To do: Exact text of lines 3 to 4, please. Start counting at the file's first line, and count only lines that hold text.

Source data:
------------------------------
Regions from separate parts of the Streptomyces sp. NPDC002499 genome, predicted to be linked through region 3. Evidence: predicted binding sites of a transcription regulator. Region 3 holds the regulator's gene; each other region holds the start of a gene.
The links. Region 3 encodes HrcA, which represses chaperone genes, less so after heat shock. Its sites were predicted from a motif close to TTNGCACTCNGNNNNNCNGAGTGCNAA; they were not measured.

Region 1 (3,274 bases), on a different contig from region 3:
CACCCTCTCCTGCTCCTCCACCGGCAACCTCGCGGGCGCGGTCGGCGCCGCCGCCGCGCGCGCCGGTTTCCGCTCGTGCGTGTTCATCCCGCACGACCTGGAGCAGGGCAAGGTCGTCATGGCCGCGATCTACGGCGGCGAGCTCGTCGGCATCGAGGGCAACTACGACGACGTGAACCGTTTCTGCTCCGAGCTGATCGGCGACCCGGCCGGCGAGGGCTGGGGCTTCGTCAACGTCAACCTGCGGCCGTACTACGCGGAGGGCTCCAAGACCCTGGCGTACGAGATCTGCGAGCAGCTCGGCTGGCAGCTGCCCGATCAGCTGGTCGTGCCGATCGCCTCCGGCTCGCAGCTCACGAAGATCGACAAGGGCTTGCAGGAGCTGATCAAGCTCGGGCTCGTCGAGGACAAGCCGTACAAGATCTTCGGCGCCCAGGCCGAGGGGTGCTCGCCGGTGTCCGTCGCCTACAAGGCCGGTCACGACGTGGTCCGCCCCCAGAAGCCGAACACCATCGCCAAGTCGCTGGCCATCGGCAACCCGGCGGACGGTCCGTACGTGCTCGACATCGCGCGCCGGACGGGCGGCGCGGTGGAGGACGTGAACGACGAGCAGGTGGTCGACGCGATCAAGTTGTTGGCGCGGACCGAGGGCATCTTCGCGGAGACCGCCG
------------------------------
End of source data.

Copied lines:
Region 1 (3,274 bases), on a different contig from region 3:
CACCCTCTCCTGCTCCTCCACCGGCAACCTCGCGGGCGCGGTCGGCGCCGCCGCCGCGCGCGCCGGTTTCCGCTCGTGCGTGTTCATCCCGCACGACCTGGAGCAGGGCAAGGTCGTCATGGCCGCGATCTACGGCGGCGAGCTCGTCGGCATCGAGGGCAACTACGACGACGTGAACCGTTTCTGCTCCGAGCTGATCGGCGACCCGGCCGGCGAGGGCTGGGGCTTCGTCAACGTCAACCTGCGGCCGTACTACGCGGAGGGCTCCAAGACCCTGGCGTACGAGATCTGCGAGCAGCTCGGCTGGCAGCTGCCCGATCAGCTGGTCGTGCCGATCGCCTCCGGCTCGCAGCTCACGAAGATCGACAAGGGCTTGCAGGAGCTGATCAAGCTCGGGCTCGTCGAGGACAAGCCGTACAAGATCTTCGGCGCCCAGGCCGAGGGGTGCTCGCCGGTGTCCGTCGCCTACAAGGCCGGTCACGACGTGGTCCGCCCCCAGAAGCCGAACACCATCGCCAAGTCGCTGGCCATCGGCAACCCGGCGGACGGTCCGTACGTGCTCGACATCGCGCGCCGGACGGGCGGCGCGGTGGAGGACGTGAACGACGAGCAGGTGGTCGACGCGATCAAGTTGTTGGCGCGGACCGAGGGCATCTTCGCGGAGACCGCCG